According to Defense officials, moving to the cloud offers cost savings that the Department cannot get via other acquisition avenues. The objective of this mission is not only to deliver a cost efficient, secure and adaptive environment but also to achieve “confidentiality, integrity and availability” of the data. While in theory this sounds perfect, the key element missing in this guide is a way , “to compete a cloud contract under the new acquisition paradigm and how Department of Defense Mission Owners are supposed to select approved cloud providers and compete a contract among them.” The entire guide explains everything about the responsibilities, requirements, and standards but with no reference to specific guidelines, competing contractors should have a difficult time developing the proposals to deliver on the DoD’s needs.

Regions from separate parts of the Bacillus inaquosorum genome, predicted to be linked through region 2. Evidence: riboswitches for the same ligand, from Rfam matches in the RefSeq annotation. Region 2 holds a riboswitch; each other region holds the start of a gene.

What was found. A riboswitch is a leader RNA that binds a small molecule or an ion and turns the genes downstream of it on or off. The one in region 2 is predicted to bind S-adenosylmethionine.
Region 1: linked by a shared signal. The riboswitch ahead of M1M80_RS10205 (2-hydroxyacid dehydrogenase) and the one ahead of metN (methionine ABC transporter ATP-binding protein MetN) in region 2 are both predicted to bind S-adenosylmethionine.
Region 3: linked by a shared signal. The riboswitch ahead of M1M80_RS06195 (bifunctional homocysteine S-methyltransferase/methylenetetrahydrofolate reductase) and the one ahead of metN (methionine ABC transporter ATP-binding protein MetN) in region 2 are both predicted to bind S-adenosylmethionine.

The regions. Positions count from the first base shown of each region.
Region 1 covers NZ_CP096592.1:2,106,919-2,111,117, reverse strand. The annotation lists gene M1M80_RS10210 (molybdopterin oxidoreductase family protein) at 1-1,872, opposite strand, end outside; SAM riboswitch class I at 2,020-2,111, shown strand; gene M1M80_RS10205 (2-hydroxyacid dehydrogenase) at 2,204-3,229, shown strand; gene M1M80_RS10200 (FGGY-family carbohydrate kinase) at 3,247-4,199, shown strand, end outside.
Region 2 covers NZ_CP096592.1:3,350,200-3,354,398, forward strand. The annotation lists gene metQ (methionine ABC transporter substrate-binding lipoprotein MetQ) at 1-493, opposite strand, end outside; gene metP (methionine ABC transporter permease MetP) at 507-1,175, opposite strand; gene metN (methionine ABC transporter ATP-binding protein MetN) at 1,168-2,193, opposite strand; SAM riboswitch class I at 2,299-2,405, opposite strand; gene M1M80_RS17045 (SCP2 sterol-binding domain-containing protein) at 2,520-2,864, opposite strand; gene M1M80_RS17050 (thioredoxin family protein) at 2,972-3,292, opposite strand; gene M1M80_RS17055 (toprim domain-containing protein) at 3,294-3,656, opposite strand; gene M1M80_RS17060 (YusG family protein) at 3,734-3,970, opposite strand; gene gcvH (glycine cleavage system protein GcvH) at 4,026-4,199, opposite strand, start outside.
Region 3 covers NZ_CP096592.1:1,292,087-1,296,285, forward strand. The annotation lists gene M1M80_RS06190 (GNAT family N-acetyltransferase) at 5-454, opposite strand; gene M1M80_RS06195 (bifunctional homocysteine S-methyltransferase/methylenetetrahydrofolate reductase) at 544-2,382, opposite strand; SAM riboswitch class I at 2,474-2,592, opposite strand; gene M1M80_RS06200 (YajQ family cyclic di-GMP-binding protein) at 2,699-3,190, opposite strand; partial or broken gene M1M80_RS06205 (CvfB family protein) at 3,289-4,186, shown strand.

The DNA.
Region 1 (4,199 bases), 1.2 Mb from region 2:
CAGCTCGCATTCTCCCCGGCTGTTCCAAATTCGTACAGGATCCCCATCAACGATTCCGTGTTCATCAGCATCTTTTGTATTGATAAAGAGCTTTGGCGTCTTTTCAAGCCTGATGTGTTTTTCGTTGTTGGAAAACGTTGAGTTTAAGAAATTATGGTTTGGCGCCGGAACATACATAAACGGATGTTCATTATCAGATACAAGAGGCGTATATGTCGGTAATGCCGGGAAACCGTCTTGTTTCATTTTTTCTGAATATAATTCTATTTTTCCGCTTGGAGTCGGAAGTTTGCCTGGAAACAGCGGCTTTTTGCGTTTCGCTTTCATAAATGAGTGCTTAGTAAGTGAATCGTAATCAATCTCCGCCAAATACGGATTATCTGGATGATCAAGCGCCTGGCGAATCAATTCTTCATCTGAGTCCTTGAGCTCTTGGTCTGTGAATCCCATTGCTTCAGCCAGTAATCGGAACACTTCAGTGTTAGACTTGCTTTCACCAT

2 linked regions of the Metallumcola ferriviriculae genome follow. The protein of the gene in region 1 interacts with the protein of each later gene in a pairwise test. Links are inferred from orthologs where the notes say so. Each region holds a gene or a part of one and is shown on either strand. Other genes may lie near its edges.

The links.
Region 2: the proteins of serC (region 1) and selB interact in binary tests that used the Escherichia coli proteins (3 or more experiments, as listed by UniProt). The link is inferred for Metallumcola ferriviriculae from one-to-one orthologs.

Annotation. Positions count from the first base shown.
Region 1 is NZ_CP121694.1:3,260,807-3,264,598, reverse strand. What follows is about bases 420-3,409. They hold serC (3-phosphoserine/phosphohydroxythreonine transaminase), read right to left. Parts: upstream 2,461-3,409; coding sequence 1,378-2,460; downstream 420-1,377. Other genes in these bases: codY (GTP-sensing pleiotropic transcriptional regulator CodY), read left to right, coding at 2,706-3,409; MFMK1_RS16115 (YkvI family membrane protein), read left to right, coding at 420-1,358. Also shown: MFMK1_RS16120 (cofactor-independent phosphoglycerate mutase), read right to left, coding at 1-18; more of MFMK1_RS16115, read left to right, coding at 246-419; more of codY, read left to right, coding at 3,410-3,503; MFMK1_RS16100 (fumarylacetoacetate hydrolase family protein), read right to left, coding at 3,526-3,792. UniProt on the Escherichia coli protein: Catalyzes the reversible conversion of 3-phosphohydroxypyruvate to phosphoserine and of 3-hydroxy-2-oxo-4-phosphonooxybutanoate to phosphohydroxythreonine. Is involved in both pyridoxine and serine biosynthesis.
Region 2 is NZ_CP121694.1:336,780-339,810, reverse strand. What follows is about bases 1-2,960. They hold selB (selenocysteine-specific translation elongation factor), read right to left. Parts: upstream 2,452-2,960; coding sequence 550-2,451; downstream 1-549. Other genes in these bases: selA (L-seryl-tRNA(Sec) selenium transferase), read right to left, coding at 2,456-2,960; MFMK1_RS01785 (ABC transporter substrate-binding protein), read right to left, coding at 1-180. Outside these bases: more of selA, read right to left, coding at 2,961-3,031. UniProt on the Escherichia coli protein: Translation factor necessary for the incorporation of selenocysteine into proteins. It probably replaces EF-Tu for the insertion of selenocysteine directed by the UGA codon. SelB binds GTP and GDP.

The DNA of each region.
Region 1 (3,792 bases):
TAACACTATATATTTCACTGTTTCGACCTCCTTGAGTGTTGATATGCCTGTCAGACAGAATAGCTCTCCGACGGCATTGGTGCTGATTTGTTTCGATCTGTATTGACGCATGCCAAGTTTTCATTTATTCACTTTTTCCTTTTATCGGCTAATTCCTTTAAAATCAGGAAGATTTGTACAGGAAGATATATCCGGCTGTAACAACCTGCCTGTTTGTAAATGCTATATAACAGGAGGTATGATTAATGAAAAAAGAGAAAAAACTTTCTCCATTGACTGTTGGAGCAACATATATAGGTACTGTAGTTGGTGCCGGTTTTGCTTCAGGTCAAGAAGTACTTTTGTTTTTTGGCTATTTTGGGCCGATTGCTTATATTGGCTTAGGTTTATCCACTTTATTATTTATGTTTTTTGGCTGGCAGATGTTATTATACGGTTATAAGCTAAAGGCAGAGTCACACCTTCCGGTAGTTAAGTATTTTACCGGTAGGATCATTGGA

Mr. Terry Halvorsen, DoD Chief Information Officer said, “Cloud computing plays a critical role in the Department’s IT modernization efforts. Our key objective is to deliver a cost efficient, secure enough enterprise environment (the security driven by the data) that can readily adapt to the Department’s mission needs. The Cloud will support the Department’s JIE with a robust IT capability built on an integrated set of Cloud services provided by both commercial providers and DoD Components. We will use a hybrid approach to Cloud that takes advantage of all types of Cloud solutions to get the best combination of mission effectiveness and efficiency. This means in some cases we will use a purely commercial solution, which we have done with Amazon on public facing data, in others we will use a modified private Cloud hosted in commercial solutions, an example could be a shared federal or federal state government Cloud, and for our most protected data a DoD private Cloud that uses best industry practices.”